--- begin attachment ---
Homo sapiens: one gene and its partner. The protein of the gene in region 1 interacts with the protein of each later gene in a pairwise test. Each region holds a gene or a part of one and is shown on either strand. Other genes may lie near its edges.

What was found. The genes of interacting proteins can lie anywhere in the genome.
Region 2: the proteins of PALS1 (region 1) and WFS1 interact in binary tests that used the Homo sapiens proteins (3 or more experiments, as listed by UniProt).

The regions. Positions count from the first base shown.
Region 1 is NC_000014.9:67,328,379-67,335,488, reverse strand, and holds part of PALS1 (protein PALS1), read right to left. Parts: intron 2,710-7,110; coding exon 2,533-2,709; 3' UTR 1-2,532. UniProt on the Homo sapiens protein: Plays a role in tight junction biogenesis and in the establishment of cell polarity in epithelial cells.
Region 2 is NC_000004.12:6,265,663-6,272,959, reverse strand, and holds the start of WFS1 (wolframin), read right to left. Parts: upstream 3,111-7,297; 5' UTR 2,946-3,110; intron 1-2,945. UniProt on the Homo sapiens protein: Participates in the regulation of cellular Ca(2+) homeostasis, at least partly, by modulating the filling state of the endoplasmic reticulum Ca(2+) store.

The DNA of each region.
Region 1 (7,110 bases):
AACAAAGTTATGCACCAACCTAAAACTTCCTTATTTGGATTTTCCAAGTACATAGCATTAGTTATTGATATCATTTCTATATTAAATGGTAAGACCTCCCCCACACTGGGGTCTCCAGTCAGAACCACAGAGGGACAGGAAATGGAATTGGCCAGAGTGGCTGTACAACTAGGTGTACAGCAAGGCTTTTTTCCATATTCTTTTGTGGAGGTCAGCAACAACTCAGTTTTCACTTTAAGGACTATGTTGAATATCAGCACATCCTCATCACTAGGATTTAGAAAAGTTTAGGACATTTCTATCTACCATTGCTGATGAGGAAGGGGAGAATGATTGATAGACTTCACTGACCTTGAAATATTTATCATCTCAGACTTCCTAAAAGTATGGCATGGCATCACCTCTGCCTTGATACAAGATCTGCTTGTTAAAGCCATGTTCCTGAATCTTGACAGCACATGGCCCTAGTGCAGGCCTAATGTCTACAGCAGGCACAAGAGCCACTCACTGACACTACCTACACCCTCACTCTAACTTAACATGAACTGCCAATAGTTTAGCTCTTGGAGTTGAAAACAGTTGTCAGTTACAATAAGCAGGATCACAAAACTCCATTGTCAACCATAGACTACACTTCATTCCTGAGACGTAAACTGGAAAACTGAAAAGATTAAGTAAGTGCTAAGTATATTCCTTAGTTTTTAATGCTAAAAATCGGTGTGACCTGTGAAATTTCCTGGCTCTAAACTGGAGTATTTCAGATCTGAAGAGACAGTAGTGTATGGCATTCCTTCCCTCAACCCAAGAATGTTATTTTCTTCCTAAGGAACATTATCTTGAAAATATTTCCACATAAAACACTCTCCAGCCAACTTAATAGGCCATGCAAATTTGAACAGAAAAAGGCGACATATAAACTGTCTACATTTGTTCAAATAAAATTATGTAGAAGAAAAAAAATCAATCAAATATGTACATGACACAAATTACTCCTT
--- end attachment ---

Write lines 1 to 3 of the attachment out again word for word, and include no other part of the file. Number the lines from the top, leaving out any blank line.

Homo sapiens: one gene and its partner. The protein of the gene in region 1 interacts with the protein of each later gene in a pairwise test. Each region holds a gene or a part of one and is shown on either strand. Other genes may lie near its edges.

What was found. The genes of interacting proteins can lie anywhere in the genome.
Region 2: the proteins of PALS1 (region 1) and WFS1 interact in binary tests that used the Homo sapiens proteins (3 or more experiments, as listed by UniProt).